Ross Douthat needs no help from me in taking on the illiberal dogma of so many contemporary atheists. But this post reminded me of a favorite passage from (yes, it's true) Leo Strauss on the true (and perhaps ineradicable) foundations of religious belief. God's revealing himself to man, his addressing man, is not merely known through traditions going back to the remote past and is therefore now 'merely believed' but is genuinely known through present experience which every human being can have if he does not refuse himself to it.
No, not Burger King: Bill Kristol. As several bloggers have noted, today is his last column for the New York Times. Interestingly, the column is pretty good, and certainly much better than what we've come to expect from his corner of real estate on the editorial page of the nation's greatest and most influential daily newspaper.
For those half-dozen or so readers who have bookmarked this blog, you should know that I'm taking what I hope will be a brief pause in blogging while I wait for the TNR home page to be updated with a permanent link. See you soon . . . .
Before moving on the second part of my examination of liberal neutrality, I feel the need to respond to my old colleague and friend Ralph Hancock, who objects rather passionately to my original post.
Readers looking to learn more about the ideas and influence of Richard John Neuhaus might be interested this essay, which ran as a TNR cover story back in the spring of 2006. Then there's my TNR Online debate with Ross Douthat (which Ross mentioned here), which has now been rescued from archive oblivion by the capable staff at the magazine. Many thanks.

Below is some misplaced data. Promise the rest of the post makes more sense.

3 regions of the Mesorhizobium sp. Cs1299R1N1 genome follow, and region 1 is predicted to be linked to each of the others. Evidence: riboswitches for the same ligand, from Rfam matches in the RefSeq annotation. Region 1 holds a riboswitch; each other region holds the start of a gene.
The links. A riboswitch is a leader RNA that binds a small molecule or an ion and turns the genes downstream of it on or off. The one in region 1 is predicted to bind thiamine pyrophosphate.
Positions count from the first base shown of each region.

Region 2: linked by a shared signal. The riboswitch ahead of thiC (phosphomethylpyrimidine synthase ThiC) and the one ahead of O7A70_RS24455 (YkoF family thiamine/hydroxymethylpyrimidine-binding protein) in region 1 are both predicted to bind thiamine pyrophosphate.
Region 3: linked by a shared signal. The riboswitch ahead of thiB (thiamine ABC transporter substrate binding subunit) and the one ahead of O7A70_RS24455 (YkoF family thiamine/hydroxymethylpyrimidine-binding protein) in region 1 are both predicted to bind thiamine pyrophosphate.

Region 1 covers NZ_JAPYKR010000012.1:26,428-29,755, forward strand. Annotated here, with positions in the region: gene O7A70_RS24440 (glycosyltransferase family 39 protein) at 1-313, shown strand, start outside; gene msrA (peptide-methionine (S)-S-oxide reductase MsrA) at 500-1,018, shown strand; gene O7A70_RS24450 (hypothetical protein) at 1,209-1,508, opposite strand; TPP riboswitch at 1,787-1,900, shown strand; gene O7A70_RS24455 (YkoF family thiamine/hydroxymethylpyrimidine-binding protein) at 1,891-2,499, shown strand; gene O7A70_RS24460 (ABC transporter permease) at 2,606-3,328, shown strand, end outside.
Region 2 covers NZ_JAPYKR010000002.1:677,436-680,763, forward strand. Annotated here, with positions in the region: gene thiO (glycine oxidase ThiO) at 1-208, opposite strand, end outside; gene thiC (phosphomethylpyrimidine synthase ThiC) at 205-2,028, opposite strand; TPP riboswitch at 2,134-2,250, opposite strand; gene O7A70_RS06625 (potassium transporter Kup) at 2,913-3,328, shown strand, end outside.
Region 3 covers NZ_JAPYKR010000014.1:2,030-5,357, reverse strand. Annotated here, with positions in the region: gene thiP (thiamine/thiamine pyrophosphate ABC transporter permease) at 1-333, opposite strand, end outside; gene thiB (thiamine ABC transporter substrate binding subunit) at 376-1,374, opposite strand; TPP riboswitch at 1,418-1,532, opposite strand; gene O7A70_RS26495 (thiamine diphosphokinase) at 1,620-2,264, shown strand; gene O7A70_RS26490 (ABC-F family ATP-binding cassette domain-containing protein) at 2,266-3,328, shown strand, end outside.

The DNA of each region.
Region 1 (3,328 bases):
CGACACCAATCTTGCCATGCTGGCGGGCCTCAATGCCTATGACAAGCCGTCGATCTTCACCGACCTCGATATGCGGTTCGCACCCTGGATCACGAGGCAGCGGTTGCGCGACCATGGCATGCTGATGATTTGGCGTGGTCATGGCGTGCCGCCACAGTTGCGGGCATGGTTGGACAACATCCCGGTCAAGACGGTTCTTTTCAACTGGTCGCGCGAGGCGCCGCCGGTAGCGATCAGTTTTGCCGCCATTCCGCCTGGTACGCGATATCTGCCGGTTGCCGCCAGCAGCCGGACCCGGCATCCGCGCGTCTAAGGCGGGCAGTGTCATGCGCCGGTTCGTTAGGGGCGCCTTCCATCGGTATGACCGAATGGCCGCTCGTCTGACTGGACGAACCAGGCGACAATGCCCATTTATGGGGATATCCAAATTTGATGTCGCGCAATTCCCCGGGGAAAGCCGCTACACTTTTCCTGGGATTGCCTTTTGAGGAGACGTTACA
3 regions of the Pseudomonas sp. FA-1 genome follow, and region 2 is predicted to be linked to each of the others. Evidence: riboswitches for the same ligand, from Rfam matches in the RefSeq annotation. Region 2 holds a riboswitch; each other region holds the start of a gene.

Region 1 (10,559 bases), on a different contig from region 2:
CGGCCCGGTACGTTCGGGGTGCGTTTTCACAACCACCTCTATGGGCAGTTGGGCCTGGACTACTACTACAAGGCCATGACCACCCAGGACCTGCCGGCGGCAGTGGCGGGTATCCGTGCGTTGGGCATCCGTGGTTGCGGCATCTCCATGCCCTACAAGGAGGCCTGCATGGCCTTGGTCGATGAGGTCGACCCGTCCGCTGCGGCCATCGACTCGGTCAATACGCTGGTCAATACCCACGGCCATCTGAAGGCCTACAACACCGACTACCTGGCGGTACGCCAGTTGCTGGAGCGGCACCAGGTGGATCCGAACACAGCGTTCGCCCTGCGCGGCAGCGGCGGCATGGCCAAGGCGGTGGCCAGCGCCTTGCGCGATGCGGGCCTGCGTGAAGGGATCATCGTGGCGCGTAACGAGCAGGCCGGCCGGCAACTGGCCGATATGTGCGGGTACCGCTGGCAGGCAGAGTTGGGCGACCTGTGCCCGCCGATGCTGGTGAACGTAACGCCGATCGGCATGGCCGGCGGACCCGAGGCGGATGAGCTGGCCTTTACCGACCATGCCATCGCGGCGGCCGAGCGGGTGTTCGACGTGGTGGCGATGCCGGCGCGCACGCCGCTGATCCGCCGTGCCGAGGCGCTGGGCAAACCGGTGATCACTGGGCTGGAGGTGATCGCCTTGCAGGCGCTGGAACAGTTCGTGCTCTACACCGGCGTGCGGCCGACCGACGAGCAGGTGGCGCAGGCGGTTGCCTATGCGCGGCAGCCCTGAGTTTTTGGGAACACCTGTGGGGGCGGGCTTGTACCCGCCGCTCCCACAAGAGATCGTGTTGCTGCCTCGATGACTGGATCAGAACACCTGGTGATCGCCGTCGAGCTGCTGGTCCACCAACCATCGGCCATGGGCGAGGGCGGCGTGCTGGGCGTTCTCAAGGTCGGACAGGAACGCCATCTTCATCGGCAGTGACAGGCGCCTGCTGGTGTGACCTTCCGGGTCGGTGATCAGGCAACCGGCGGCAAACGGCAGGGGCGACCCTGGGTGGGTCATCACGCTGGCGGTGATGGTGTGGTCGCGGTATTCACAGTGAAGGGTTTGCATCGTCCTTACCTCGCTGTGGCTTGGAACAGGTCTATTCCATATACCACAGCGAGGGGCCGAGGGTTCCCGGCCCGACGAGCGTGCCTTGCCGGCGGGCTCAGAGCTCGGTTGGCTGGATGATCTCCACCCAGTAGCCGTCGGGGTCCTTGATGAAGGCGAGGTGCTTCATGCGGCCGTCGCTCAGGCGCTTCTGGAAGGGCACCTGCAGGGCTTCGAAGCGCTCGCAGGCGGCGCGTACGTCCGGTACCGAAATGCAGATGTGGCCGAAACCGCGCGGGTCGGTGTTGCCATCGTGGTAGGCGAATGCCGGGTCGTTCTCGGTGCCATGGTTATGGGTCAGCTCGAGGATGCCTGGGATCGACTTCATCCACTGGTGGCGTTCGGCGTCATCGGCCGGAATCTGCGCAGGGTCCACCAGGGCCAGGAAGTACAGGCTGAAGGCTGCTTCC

John Rawls famously claimed that liberalism is a philosophy of politics, not a theory of metaphysics. This very much placed him within the liberal tradition extending back to early modern Europe. In contrast to ancient and medieval political thought, the first liberals sought to conceive of politics without reference to metaphysics or the soul.
In Ross' civil reply to my provocation about Richard John Neuhaus's "liberalism," he writes (among other things): a liberal tradition that cannot find, within its many mansions, room for Neuhaus (and, yes, for John Paul II as well), is a liberalism that any Christian worth his salt should think twice before subscribing to. The metaphor of the liberal tradition having a room for Neuhaus and John Paul II in its mansions reminds me a different metaphor -- one I often employ when I'm asked why, given my current views, I ever went to work for First Things in the first place.
The remembrances of Richard John Neuhaus are pouring in. Naturally, most of them, written by friends, admirers, and colleagues, praise his many talents and accomplishments while denying any blemishes. That's the American form of remembrance. Of these, I rather liked Alan Jacobs' appreciation (despite its swipe at my book) because it emphasized ideas instead of politics. I admired and respected that side of the man, too, as I indicated in my own remembrance.
In the three-and-a-half years I worked at First Things magazine, I came to know two Richard John Neuhauses. The first is the one I worked with in the journal's offices every day: personally generous and jovial, intellectually and theologically curious, alert to political and cultural complications, overflowing with energy and ideas. This is the Neuhaus readers encountered in his lengthy, erudite essays on philosophy, theology, and history, which frequently graced the pages of the magazine.
Ross Douthat is one of my favorite bloggers. He's an intelligent and thoughtful writer who nearly always teaches me something. Except when it comes to the issue of religion and politics. Case in point: In his obituary for Richard John Neuhaus, Douthat claims, in response to some nameless silly person (who just happens to be me), that Neuhaus was dedicated to reconciling Christianity with the liberal tradition. I suspect that will sound pretty odd to those familiar with Neuhaus' role in arming the conservative side of the culture war with arguments intended to decimate liberalism.